Mangrove Snapper

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FISH PROFILE

COMMON NAME

Mangrove Snapper

Scientific name

Lutjanus griseus

FAMILY

Lutjanidae (snapper) family

LENGTH

Around 18 inches

DIET

Fish and crustaceans

Play Video

FISH PROFILE

COMMON NAME

Mangrove Snapper

Scientific name

Lutjanus griseus

FAMILY

Lutjanidae (snappers) family

LENGTH

Around 18 inches

DIET

Fish and crustaceans

DISTINGUISHING CHARACTERISTICS

Mangrove snappers have rows of red-orange spots/stripes along their side. Their dorsal fin is elongated and has prominent rays on the first half of the dorsal, with a rounder, smoother second half. A dark red color outlines their dorsal fin. Juveniles have a dark stripe running diagonally through their eye from their snout to the upper edge of the operculum and are lighter in color than the adults. Mangrove snapper also have large canine teeth which allows them to have a more general diet!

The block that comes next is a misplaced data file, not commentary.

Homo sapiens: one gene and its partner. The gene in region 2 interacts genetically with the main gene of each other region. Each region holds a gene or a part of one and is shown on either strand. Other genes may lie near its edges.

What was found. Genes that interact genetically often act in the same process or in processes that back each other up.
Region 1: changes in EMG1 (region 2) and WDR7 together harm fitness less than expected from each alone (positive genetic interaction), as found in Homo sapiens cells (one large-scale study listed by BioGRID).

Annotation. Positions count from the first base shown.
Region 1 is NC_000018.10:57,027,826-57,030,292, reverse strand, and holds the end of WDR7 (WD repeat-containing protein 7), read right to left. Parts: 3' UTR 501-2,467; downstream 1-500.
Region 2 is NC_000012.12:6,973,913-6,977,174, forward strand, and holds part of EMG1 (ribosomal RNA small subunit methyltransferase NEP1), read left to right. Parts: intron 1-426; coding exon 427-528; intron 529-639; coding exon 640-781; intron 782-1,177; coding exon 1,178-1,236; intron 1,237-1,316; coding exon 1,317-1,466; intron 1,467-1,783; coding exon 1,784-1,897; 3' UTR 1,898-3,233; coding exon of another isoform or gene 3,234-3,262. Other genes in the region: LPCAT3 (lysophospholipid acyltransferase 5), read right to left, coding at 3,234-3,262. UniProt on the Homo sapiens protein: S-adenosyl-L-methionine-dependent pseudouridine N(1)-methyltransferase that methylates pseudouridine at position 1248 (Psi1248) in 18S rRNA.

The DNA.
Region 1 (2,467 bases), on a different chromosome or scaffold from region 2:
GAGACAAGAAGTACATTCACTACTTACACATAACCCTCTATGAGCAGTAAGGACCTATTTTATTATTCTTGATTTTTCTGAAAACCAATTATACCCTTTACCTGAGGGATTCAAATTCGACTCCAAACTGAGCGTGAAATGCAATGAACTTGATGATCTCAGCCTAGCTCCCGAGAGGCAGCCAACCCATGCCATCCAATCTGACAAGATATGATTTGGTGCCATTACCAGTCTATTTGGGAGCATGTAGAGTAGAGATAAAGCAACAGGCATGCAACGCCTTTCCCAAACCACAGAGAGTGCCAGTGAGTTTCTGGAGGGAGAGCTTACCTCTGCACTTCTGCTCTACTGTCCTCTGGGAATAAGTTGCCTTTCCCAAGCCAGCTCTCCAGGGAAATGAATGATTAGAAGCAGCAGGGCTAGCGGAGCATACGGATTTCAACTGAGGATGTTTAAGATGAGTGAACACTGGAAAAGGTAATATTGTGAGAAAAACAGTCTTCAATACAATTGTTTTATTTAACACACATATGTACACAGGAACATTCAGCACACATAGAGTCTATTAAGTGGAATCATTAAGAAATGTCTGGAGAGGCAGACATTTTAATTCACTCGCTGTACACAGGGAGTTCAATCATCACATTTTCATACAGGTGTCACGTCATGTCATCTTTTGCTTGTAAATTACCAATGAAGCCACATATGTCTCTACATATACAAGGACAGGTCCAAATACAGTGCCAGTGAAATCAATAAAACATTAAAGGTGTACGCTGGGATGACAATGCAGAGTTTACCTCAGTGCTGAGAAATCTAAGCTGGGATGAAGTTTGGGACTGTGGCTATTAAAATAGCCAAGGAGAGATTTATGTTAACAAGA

RANGE, HABITAT, BEHAVIOR, AND dIET

The mangrove snapper is typically found from Florida to Brazil and across the Gulf of Mexico. They are marine fish as adults, but juvenile mangrove snappers migrate into estuaries and Florida’s rivers to grow and mature. Mangrove snappers will most likely be seen in springs near the coast, like Homosassa, Chassahowitzka, and Three Sisters (Crystal River/King’s Bay). They can be found in seagrass beds and mangroves, with larger individuals located on offshore reefs and wrecks. Typically, large aggregations are formed, which can decrease the chances of being hooked by a fisherman. Mangrove snapper have a generalist diet that includes shrimp, crabs, and fish due to having larger canine teeth.

FUN FACTS

Mangrove snapper spawn in large aggregations offshore, broadcasting millions of eggs during full moons! They are also the most abundant snapper species in their range, making them an excellent target species for fishing.

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